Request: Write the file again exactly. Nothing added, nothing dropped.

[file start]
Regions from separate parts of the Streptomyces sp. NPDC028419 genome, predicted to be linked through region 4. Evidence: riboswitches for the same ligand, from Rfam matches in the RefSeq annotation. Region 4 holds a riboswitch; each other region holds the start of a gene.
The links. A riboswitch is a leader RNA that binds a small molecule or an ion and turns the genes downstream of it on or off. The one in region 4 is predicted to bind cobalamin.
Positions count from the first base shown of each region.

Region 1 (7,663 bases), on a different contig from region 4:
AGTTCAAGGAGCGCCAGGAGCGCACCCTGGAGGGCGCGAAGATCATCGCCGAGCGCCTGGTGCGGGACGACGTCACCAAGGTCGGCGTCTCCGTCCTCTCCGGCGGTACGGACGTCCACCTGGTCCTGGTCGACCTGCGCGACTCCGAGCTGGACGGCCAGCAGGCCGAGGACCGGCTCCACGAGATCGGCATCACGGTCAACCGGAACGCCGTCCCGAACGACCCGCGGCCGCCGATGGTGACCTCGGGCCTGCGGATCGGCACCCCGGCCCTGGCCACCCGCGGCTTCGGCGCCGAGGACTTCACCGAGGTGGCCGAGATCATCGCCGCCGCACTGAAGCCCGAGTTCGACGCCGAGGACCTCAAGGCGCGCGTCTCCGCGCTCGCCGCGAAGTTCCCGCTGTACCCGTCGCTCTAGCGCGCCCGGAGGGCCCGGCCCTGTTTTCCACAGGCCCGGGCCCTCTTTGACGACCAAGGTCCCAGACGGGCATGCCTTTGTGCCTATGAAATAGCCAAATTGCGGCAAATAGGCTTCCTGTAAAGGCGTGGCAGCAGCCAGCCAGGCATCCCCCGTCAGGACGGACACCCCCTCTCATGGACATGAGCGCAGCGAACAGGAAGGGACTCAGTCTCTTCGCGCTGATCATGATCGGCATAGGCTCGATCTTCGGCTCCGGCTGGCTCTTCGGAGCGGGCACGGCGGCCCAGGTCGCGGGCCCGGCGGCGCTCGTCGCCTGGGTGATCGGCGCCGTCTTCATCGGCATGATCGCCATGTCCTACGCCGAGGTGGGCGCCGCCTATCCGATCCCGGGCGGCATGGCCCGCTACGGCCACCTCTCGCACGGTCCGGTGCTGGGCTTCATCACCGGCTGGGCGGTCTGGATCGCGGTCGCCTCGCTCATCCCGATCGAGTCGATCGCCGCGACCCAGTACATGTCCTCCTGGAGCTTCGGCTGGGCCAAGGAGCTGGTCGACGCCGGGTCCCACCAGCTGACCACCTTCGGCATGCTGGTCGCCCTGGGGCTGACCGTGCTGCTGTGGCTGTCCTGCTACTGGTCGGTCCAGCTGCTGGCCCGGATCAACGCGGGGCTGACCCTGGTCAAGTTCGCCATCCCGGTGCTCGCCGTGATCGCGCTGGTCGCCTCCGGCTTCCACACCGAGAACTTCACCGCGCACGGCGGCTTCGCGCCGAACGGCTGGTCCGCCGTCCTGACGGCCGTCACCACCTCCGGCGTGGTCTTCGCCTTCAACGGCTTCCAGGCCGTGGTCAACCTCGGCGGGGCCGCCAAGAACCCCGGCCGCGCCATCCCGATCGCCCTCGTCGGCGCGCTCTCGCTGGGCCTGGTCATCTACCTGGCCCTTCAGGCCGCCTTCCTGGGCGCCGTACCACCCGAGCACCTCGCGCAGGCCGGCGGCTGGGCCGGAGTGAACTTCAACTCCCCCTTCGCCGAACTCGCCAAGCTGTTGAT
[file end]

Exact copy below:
Regions from separate parts of the Streptomyces sp. NPDC028419 genome, predicted to be linked through region 4. Evidence: riboswitches for the same ligand, from Rfam matches in the RefSeq annotation. Region 4 holds a riboswitch; each other region holds the start of a gene.
The links. A riboswitch is a leader RNA that binds a small molecule or an ion and turns the genes downstream of it on or off. The one in region 4 is predicted to bind cobalamin.
Positions count from the first base shown of each region.

Region 1 (7,663 bases), on a different contig from region 4:
AGTTCAAGGAGCGCCAGGAGCGCACCCTGGAGGGCGCGAAGATCATCGCCGAGCGCCTGGTGCGGGACGACGTCACCAAGGTCGGCGTCTCCGTCCTCTCCGGCGGTACGGACGTCCACCTGGTCCTGGTCGACCTGCGCGACTCCGAGCTGGACGGCCAGCAGGCCGAGGACCGGCTCCACGAGATCGGCATCACGGTCAACCGGAACGCCGTCCCGAACGACCCGCGGCCGCCGATGGTGACCTCGGGCCTGCGGATCGGCACCCCGGCCCTGGCCACCCGCGGCTTCGGCGCCGAGGACTTCACCGAGGTGGCCGAGATCATCGCCGCCGCACTGAAGCCCGAGTTCGACGCCGAGGACCTCAAGGCGCGCGTCTCCGCGCTCGCCGCGAAGTTCCCGCTGTACCCGTCGCTCTAGCGCGCCCGGAGGGCCCGGCCCTGTTTTCCACAGGCCCGGGCCCTCTTTGACGACCAAGGTCCCAGACGGGCATGCCTTTGTGCCTATGAAATAGCCAAATTGCGGCAAATAGGCTTCCTGTAAAGGCGTGGCAGCAGCCAGCCAGGCATCCCCCGTCAGGACGGACACCCCCTCTCATGGACATGAGCGCAGCGAACAGGAAGGGACTCAGTCTCTTCGCGCTGATCATGATCGGCATAGGCTCGATCTTCGGCTCCGGCTGGCTCTTCGGAGCGGGCACGGCGGCCCAGGTCGCGGGCCCGGCGGCGCTCGTCGCCTGGGTGATCGGCGCCGTCTTCATCGGCATGATCGCCATGTCCTACGCCGAGGTGGGCGCCGCCTATCCGATCCCGGGCGGCATGGCCCGCTACGGCCACCTCTCGCACGGTCCGGTGCTGGGCTTCATCACCGGCTGGGCGGTCTGGATCGCGGTCGCCTCGCTCATCCCGATCGAGTCGATCGCCGCGACCCAGTACATGTCCTCCTGGAGCTTCGGCTGGGCCAAGGAGCTGGTCGACGCCGGGTCCCACCAGCTGACCACCTTCGGCATGCTGGTCGCCCTGGGGCTGACCGTGCTGCTGTGGCTGTCCTGCTACTGGTCGGTCCAGCTGCTGGCCCGGATCAACGCGGGGCTGACCCTGGTCAAGTTCGCCATCCCGGTGCTCGCCGTGATCGCGCTGGTCGCCTCCGGCTTCCACACCGAGAACTTCACCGCGCACGGCGGCTTCGCGCCGAACGGCTGGTCCGCCGTCCTGACGGCCGTCACCACCTCCGGCGTGGTCTTCGCCTTCAACGGCTTCCAGGCCGTGGTCAACCTCGGCGGGGCCGCCAAGAACCCCGGCCGCGCCATCCCGATCGCCCTCGTCGGCGCGCTCTCGCTGGGCCTGGTCATCTACCTGGCCCTTCAGGCCGCCTTCCTGGGCGCCGTACCACCCGAGCACCTCGCGCAGGCCGGCGGCTGGGCCGGAGTGAACTTCAACTCCCCCTTCGCCGAACTCGCCAAGCTGTTGAT